Healthy Food Guide (Australia) - - FEATURES -

Its pri­mary role is to break food down so it can be used by the body. But it also does so much more than this. Un­der­stand­ing how the gut works can help you keep things run­ning more smoothly.

The mouth, teeth and saliva break food down into man­age­able pieces by chew­ing. An en­zyme in saliva starts di­gest­ing car­bo­hy­drates.

The oe­soph­a­gus is a long tube be­tween mouth and stom­ach that squeezes food as you swal­low, mak­ing it smaller and mushier. Chew bread or meat well, or you may feel it go­ing down your chest.

In the stom­ach changes in acid­ity caused by food trig­ger cas­cades of en­zymes and hor­mones. En­zymes start break­ing down pro­tein, fats and starches. Hor­mones trig­ger feel­ings of full­ness. The stom­ach makes 2–3 litres of gas­tric fluid each day, which makes the food wa­tery and thin.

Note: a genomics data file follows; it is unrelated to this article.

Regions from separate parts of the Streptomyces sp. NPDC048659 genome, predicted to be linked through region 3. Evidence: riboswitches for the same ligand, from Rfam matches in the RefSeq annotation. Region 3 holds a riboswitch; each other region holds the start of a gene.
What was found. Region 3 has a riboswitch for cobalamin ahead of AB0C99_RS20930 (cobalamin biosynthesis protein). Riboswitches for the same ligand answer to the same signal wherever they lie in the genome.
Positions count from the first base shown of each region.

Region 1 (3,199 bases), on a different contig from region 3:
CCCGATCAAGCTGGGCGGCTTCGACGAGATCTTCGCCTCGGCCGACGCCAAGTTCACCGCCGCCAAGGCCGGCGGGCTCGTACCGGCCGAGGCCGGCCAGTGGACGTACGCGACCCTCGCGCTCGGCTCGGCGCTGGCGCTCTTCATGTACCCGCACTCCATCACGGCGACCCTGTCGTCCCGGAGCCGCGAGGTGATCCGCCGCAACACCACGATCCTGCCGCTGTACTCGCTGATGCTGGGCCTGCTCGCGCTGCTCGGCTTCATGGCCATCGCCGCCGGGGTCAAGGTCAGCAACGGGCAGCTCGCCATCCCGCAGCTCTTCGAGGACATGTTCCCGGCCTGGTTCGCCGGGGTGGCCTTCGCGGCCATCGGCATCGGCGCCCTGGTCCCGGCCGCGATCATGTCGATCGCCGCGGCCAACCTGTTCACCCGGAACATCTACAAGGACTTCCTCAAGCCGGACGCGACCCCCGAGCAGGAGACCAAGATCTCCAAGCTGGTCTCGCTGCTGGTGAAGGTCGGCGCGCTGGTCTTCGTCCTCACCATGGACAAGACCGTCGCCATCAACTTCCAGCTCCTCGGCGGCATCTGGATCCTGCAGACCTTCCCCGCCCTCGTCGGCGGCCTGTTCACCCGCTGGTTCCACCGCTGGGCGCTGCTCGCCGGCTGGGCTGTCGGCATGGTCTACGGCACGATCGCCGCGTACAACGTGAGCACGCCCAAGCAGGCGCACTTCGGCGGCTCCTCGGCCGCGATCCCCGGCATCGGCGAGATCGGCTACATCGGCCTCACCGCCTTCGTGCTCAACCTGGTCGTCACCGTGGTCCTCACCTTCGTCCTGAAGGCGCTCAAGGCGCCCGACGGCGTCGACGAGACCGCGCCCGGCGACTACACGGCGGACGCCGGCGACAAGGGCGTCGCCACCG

In the small in­tes­tine foods are bro­ken down into smaller par­ti­cles so nu­tri­ents can be ab­sorbed ef­fi­ciently into your blood­stream. The in­tes­tine’s in­side is cov­ered in tiny, fin­ger-like bulges to help your body ab­sorb nu­tri­ents. Bac­te­ria found here help keep the in­tes­tine cells healthy, and also pro­duce nu­tri­ents and hor­mones.

The colon or large in­tes­tine is your body’s last chance to sal­vage un­ab­sorbed ‘good­ies’ from the small in­tes­tine. You’re left with fi­bre, old cells, waste prod­ucts and dead bac­te­ria. In a word – ‘poo’.

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